I’m a stats kind of guy. I like to see the numbers on something and learn to figure out what they mean. For example, I have a Withings Wi-Fi scale that posts my weight to a secure website via Wi-Fi every time I step on the cursed thing. I can log onto the site on my computer or use the iPhone App and see the complete results in chart form.
Why in the world would you want to see such a thing you might ask? I had my yearly physical a few weeks ago and my doctor accused me of gaining some weight over previous years. I hauled my handy iPhone out and showed him that I was sick last time he weighed me and had lost some weight but that the weight had hardly deviated in years.
Withings’ new Blood Pressure Monitor similarly allows users to keep track of their blood pressure statistics (systolic, diastolic and heart rate). Where this becomes useful is if you’re looking at trends, so you can easily access the information on every time you’ve used the cuff – all in one spot.
If you’re monitoring your blood pressure at home, you should first talk to your doctor about it. The device is just a tool that must be used appropriately in order to give accurate information – and that’s what it does; provide information. Don’t self diagnose.
Having said that, I have two blood pressure monitors at home – one from Omron, one of the best names on the market, and the other; the Withings BP Monitor. The readings from one device to the other are virtually the same, but the Withings monitor is a lot easier to use and offers more useful ways of getting the information out of the device.
The Withings BP Monitor is very simple to set up and use. You download the free Withings Health Companion App to your iOS device – it only works with iPods, iPhones and iPads at this point. You don’t actually need to download the App, if it’s not on your iOS device, it’ll automatically go get it from the App Store for you. Once that’s done, plug the 30-pin adapter into your iDevice. I’m sure that Withings will come out with a Lightening adapter in the near future, but until then, if you’re an iPhone 5 user, you’ll need to buy the 30-pin to Lightening adapter from Apple. The Withings BP monitor runs on 4 – AAA batteries, which come installed. I’ve been using my test version every day for two weeks and the battery metre still shows full strength, so they last. Replacing them is as simple as unscrewing the end of the device and replacing them.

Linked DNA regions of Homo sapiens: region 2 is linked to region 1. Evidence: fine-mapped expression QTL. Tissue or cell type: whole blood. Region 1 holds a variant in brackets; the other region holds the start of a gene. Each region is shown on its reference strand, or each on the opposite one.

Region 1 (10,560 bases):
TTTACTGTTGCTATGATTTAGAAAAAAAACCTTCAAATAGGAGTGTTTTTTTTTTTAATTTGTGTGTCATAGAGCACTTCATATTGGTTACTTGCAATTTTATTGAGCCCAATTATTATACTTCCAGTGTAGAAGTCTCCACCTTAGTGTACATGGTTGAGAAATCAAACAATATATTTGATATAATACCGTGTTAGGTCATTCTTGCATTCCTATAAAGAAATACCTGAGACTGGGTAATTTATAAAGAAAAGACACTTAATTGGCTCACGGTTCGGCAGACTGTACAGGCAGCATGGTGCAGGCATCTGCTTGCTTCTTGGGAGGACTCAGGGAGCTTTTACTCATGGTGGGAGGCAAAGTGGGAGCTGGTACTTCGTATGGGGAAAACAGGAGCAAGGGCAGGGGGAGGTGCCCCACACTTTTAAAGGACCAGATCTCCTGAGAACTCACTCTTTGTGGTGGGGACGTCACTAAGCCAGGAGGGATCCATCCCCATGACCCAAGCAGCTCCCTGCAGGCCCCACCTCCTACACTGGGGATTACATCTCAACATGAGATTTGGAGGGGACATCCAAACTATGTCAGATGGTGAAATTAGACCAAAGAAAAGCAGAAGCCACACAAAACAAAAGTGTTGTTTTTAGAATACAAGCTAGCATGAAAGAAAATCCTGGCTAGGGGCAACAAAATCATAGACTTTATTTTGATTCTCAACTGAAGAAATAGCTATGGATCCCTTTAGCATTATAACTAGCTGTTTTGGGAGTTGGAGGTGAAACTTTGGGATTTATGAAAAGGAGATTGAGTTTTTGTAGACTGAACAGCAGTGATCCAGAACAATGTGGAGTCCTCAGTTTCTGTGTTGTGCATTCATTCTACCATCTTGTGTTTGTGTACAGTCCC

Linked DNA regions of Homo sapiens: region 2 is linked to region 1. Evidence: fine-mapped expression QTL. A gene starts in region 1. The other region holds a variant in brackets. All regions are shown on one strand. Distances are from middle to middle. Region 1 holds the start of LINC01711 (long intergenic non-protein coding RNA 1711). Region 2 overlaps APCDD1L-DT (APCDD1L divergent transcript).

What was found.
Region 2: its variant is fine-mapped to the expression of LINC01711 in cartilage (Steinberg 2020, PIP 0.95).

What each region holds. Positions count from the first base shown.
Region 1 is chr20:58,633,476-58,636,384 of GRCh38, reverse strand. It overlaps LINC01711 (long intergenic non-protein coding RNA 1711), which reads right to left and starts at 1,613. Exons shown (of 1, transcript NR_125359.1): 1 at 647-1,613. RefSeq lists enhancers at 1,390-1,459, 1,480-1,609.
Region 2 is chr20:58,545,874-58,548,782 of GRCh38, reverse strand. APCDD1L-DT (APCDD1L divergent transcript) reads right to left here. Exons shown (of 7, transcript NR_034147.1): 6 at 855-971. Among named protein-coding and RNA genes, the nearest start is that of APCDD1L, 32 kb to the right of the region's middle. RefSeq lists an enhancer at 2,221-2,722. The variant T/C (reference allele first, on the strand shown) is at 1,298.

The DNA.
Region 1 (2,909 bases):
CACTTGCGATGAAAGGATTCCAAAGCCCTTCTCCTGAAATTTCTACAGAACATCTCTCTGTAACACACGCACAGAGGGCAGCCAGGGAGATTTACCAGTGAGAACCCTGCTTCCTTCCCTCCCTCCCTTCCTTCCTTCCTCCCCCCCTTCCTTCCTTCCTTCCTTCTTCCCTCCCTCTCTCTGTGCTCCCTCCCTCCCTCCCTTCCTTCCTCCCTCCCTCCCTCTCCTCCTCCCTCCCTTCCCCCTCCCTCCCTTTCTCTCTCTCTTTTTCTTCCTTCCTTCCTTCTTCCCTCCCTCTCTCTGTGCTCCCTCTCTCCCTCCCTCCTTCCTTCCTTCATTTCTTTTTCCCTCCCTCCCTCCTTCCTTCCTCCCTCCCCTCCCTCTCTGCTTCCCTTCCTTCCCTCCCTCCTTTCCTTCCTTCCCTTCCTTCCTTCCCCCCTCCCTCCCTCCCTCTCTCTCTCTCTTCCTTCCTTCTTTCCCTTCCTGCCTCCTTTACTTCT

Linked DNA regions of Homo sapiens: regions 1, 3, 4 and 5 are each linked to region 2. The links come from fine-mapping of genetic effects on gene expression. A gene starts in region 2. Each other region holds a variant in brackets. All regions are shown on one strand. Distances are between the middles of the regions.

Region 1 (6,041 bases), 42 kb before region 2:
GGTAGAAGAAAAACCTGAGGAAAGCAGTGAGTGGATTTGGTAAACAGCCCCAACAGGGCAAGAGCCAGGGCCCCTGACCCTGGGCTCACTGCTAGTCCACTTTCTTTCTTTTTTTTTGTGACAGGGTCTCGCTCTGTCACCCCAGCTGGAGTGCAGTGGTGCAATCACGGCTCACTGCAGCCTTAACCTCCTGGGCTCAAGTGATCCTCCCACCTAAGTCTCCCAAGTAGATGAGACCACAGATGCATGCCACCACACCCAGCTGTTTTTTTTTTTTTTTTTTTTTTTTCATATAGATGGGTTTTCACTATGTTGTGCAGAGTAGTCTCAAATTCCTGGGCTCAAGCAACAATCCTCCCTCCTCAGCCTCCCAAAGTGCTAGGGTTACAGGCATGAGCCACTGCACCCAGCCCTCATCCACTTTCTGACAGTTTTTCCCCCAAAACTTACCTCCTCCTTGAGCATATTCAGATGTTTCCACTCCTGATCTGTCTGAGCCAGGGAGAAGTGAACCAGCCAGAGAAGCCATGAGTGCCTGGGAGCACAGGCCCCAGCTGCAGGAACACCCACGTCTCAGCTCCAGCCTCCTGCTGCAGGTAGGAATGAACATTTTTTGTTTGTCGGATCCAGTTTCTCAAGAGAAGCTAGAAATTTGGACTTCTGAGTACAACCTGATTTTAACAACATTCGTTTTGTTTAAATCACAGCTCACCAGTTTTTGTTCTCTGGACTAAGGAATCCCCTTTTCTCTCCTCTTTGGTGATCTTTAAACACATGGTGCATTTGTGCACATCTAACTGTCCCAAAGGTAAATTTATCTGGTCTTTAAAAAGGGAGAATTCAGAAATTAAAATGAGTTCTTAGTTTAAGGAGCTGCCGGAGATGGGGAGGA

Users can share the data collected via e-mail or Twitter or Facebook, although frankly, I would never send out my weight and BP info. out on Twitter or Facebook. The real plus here is that you can include your doctor’s e-mail address and shoot the latest measurements or your entire Dashboard of information directly from the App on your iDevice or from your computer.
Data access is the big deal with this device. Being able to provide your doctor with a chart of the last “X” number of times you’ve read your blood pressure is invaluable. It tells you the day and time the reading was taken and allows comments to be put in by the user. For example, my blood pressure was a little high today, so I put that I had taken decongestants and too much coffee in the comments field – a nice way to help to explain blips.
The Withings BP Monitor is available for under $130 CAD through the Canadian Apple Store, or Best Buy, to name several resellers. You can easily check out all the technical information on the Withings BP Monitor on their website.
PROS: Easy to set up and use; the App offers lots of customization and the ability to e-mail results directly to someone; reasonable cost; no more writing BP results on a piece of paper and then losing it.
CONS: Have to use a 30-pin adapter, so difficult with an iPhone 5; only works with iOS devices, would be nice if the device itself used Wi-Fi, like the Withings scale does.
TO SUM IT UP: To be able to keep track of daily blood pressure readings in an easy to read format that can simply be sent to a physician or viewed on a computer or iDevice makes the Withings Blood Pressure Monitor a good buy. Simple to set up and easy to use, the monitor can be a valuable tool in health care.